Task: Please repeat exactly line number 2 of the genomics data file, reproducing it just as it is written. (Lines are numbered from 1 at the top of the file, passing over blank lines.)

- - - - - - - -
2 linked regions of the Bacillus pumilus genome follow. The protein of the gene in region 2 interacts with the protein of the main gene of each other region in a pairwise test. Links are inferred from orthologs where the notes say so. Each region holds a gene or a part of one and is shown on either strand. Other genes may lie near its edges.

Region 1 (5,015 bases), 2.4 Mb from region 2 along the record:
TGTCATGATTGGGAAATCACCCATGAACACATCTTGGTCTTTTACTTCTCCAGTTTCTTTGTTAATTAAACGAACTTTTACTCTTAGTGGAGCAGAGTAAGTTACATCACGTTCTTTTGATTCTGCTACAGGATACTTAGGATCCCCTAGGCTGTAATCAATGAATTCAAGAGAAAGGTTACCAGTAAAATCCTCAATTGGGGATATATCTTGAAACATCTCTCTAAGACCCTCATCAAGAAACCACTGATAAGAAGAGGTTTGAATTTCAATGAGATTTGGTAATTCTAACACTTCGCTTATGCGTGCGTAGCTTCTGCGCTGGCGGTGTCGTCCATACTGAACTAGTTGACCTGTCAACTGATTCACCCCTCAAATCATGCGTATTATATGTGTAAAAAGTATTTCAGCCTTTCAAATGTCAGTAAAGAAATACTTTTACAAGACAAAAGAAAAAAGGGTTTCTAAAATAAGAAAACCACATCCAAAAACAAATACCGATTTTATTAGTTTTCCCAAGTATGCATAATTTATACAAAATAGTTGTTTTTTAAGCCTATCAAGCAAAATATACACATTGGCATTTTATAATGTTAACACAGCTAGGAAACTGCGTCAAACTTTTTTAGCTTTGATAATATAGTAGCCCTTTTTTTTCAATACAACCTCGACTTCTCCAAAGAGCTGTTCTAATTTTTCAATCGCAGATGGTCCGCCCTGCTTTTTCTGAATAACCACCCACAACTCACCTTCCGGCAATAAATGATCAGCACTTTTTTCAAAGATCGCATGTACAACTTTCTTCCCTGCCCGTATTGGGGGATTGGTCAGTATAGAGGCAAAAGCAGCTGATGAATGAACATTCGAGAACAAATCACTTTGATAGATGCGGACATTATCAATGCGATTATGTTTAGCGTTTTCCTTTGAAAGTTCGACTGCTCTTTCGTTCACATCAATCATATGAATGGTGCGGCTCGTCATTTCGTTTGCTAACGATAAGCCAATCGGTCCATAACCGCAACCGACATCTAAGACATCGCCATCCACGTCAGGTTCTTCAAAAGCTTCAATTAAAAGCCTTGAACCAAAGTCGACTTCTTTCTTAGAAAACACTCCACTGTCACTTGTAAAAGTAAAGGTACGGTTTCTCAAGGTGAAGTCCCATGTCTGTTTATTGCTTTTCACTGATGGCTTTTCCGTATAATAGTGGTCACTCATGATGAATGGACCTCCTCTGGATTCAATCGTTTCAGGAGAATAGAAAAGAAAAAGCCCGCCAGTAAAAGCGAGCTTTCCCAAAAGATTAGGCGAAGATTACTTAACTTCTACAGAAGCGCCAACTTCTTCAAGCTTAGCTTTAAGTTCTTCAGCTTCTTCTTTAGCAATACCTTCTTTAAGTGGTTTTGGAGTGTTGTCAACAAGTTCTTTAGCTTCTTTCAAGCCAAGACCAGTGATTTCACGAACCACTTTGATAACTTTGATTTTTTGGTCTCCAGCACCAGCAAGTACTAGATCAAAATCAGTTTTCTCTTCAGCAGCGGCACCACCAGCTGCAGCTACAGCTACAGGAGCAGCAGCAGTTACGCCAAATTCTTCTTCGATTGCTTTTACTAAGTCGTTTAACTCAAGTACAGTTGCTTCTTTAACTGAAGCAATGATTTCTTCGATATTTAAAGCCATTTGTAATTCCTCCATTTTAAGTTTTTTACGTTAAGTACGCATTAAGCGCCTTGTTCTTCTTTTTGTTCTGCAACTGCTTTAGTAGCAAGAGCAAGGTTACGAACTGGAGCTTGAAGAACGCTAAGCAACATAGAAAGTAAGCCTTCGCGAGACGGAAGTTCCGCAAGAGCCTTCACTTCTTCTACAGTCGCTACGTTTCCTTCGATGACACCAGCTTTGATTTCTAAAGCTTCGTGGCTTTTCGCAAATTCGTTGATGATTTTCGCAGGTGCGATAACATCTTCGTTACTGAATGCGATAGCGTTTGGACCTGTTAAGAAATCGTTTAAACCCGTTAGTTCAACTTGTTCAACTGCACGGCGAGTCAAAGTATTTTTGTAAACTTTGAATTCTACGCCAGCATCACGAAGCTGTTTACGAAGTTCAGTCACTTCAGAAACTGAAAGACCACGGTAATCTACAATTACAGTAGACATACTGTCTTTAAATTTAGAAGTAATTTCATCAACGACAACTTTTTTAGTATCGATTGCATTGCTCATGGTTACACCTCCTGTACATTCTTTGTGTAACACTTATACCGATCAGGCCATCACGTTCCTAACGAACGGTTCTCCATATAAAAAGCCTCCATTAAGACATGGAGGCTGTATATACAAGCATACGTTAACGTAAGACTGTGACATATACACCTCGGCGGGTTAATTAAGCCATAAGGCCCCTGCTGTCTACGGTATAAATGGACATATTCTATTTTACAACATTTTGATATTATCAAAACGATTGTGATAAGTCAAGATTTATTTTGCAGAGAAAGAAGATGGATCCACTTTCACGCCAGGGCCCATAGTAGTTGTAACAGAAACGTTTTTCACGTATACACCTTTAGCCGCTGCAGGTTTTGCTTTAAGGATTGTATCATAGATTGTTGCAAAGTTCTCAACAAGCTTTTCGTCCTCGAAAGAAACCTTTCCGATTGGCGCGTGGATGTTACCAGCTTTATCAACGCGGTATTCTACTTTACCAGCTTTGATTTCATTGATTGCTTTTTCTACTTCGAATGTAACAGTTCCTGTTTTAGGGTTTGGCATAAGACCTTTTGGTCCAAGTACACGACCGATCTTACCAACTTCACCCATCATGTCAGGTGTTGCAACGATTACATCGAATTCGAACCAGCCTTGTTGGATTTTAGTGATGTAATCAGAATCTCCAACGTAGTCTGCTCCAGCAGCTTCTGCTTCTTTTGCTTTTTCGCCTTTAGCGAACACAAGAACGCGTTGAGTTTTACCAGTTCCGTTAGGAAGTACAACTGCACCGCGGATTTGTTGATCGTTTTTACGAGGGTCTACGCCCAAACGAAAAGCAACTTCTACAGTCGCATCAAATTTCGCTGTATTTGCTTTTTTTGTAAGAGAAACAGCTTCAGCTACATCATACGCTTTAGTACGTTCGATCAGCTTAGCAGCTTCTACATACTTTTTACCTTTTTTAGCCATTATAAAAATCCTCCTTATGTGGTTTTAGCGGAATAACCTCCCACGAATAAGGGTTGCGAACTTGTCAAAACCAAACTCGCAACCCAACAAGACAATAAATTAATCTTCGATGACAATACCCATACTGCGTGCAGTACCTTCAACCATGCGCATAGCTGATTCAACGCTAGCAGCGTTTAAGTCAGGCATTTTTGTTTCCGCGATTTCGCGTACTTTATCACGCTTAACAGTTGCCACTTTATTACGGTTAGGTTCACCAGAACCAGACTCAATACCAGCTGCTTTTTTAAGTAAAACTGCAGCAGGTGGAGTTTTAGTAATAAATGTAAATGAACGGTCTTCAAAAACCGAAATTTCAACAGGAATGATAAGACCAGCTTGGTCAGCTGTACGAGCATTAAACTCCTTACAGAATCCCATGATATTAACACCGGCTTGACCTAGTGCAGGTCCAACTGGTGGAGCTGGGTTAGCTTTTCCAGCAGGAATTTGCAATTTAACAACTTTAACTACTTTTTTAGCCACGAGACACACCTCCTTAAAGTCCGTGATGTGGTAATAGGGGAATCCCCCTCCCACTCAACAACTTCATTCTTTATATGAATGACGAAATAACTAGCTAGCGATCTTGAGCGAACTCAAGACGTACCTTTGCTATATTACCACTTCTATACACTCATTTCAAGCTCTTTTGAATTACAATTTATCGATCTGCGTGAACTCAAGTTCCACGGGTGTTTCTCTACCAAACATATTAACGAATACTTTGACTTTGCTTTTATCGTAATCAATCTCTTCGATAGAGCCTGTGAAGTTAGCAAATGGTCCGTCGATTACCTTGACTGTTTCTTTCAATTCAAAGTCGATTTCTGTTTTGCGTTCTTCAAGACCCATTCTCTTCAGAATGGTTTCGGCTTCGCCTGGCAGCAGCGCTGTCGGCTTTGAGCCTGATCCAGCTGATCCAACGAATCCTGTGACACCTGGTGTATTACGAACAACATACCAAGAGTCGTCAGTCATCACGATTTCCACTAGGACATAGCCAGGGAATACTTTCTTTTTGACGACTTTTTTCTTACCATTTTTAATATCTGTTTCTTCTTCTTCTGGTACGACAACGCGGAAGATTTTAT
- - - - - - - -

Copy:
Region 1 (5,015 bases), 2.4 Mb from region 2 along the record: